Artistic food feast.
It's fairly well-known that some children dislike eating vegetables. Fruits, on the other hand, are usually popular snacks. By bringing fruits and vegetables together in the following art project, I was impressed with the attractive and surprisingly successful outcome.
The assignment was to use a half-sheet of drawing paper (6" x 9") and, with the paper in the landscape (horizontal) position, draw at least seven items, with a minimum of five overlapping. Students knew that they could satisfactorily complete their projects by merely drawing seven strawberries (or any vegetable or fruit) and have five of them overlap. However, I wanted this project to encompass many different visual textures, colors and shapes, so I encouraged them to draw a variety of edibles and to have many more than just the numbers required.
Before students began, I gave an introductory drawing demonstration. For example, for a realistic-looking tomato, I first drew the stem and then added "shoulders," making it look as though the stem sank into the fruit. To finish, I drew an oval starting slightly above the stem and shoulders, curving down and all the way around, back to the top, creating the shape of the whole tomato.
I also showed the students how individual kernels of corn can be created by lightly sketching a pencil grid inside of a corn husk and then forming the individual kernels inside each square of the grid. During my demonstration, I stressed the importance of soft shadow lines on the pea pods, grapes, corn husks and so on.
Students are surprised at how easy it is to draw realistic-looking leaves simply by adding veins that fan out from the stem within. I encouraged them to use light pencil lines for any items they considered difficult, and had them complete the drawing with black felt-tip pens. In addition to my demonstration, I handed out a reference sheet that showed sample line drawings of fruits and vegetables that I had created from grocery and produce store advertisements.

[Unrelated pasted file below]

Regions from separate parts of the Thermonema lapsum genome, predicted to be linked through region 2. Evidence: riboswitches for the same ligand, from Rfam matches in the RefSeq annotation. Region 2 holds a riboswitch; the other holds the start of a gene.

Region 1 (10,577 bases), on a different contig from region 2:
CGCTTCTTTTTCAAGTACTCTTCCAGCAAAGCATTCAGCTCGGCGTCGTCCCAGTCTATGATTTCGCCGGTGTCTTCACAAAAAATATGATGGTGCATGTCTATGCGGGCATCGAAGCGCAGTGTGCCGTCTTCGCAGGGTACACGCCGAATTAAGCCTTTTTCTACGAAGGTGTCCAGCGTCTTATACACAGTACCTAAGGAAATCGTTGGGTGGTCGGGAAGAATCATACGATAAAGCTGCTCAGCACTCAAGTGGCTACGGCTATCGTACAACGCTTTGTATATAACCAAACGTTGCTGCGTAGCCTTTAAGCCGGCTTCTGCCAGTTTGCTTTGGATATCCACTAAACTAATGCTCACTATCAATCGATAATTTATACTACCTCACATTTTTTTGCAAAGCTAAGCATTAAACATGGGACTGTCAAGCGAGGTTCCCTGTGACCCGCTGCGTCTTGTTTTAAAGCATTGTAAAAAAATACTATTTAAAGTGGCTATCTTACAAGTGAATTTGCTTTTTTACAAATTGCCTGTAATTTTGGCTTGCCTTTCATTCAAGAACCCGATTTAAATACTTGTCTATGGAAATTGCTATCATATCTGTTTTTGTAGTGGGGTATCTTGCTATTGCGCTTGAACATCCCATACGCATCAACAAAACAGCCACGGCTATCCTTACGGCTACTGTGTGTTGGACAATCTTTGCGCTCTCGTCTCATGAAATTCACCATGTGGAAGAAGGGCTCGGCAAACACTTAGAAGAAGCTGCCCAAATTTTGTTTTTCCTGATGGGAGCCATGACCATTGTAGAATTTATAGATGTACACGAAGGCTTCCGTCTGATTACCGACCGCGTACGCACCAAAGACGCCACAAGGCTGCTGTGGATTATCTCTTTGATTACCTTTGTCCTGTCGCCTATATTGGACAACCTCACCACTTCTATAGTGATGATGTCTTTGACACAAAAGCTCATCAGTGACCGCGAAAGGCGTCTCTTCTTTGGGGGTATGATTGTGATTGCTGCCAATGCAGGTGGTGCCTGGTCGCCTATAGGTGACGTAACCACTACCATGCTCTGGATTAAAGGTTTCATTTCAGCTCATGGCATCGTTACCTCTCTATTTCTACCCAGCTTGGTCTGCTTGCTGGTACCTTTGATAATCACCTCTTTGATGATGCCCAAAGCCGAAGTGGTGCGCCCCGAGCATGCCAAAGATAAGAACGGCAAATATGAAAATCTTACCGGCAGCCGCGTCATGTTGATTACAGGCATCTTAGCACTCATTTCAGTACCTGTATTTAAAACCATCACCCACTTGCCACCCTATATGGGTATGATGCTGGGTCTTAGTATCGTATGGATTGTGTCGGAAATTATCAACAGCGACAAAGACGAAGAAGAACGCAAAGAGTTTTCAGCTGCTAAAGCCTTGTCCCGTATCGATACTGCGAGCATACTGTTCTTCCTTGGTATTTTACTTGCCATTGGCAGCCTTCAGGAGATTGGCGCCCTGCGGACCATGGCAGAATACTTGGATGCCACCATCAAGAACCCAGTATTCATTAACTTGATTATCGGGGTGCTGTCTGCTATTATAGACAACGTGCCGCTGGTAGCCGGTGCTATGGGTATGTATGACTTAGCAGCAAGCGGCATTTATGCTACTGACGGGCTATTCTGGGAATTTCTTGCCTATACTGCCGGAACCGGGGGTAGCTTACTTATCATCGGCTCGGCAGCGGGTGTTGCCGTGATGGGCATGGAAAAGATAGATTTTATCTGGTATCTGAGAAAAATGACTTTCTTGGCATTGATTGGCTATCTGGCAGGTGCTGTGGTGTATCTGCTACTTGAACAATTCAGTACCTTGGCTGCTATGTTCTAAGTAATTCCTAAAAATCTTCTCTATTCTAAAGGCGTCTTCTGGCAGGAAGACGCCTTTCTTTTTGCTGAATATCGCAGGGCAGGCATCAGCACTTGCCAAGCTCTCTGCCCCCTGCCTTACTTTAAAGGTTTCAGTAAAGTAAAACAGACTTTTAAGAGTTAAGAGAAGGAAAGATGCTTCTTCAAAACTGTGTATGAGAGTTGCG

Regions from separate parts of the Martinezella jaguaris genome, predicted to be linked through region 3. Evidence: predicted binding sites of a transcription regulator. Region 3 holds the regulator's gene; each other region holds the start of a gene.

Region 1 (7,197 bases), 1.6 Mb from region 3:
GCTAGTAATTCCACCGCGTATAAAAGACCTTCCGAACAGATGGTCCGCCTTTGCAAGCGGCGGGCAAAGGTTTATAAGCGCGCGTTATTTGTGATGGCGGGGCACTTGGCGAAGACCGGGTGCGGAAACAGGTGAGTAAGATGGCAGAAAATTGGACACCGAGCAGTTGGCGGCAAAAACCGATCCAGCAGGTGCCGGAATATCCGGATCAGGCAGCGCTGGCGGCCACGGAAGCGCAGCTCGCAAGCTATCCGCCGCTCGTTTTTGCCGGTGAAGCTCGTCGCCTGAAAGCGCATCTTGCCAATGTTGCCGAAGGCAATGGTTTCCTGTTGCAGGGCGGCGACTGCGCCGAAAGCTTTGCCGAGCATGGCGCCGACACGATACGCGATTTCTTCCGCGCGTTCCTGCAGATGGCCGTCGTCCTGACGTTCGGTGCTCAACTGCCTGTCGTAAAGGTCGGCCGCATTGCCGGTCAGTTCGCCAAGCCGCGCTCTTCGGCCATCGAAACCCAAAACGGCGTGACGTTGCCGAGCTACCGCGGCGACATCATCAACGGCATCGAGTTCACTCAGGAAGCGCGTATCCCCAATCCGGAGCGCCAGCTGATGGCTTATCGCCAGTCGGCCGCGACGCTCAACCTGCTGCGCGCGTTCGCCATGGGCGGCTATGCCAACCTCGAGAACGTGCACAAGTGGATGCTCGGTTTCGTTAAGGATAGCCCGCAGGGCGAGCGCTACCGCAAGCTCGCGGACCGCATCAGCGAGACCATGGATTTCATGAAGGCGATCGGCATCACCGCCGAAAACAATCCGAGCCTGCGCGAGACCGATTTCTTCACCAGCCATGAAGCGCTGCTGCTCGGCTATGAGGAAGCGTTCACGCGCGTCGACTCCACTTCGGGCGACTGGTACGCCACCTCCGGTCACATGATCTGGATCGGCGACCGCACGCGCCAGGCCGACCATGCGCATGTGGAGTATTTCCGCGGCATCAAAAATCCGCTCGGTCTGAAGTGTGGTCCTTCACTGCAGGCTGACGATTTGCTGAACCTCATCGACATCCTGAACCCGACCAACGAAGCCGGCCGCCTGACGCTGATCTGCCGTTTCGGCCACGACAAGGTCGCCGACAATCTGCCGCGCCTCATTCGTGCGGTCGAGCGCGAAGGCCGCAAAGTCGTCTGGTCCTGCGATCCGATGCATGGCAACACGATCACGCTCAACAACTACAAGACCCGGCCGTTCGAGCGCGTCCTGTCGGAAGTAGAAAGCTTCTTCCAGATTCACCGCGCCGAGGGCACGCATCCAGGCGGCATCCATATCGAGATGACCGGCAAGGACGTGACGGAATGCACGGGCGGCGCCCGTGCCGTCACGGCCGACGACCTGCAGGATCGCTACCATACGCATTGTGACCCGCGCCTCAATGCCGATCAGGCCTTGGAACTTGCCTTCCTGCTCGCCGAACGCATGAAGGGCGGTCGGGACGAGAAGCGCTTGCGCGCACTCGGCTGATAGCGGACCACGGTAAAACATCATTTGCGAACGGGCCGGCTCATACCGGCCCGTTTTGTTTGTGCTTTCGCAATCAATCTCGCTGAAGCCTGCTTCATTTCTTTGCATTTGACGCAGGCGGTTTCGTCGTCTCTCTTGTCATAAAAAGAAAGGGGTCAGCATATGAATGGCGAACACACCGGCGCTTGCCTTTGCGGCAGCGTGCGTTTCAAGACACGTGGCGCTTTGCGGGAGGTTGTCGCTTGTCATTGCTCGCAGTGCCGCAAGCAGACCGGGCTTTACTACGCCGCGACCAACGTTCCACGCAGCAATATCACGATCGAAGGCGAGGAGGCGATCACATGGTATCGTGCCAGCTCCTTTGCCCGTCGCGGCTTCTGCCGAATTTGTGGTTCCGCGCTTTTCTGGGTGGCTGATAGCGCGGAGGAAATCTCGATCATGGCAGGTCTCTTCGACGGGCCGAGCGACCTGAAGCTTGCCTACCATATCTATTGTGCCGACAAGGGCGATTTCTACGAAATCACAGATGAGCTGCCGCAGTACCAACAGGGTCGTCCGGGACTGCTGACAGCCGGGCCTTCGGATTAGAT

Once their outlines of the fruits and vegetables were complete, the fourth-graders filled them in with colored pencils, using blending and shading techniques they had previously learned through other drawing assignments. By employing a few key steps that clearly defined each fruit or vegetable, it was not only easy to identify the particular food item, but the students were quite pleased by their realistic drawings.
The kids were excited to show everyone their peas, carrots, beets, celery--and all the other fruits and vegetables they'd drawn. Their enthusiasm was surprising and rewarding. With Thanksgiving on the horizon, perhaps this fun, successful lesson will help spark an interest in vegetables at the dinner table!
Elementary students will ...
* increase their awareness of the size, shape, detail and color of foods they may eat.
* have an exercise in composition and perspective.
* practice drawing and shading skills.
* 6" x 9" drawing paper
* Pencils, felt-tip pens and colored pencils
* Sample line drawings (created from grocery store ads)
* This project works best with students who've had some drawing experience.
* The key to the success of this project is the teacher demonstration. The better the demo, the better the students' work will be. Students should watch the teacher demonstrate several of the items to see how easy they are to draw.
* If a background is desired, a checkered tablecloth creates the opportunity to introduce one-point perspective. Show students how the vertical lines radiate from a point above the table and the horizontal lines remain horizontal.
by Mary McNamara Mulkey with Susanne Malta
Mary McNamara Mulkey is a visual art specialist for the Dieringer School District in Lake Tapps, Washington. Susanne Malta is a freelance writer.
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|Author:||Mulkey, Mary McNamara; Malm, Susanne|
|Publication:||Arts & Activities|
|Date:||Nov 1, 2007|
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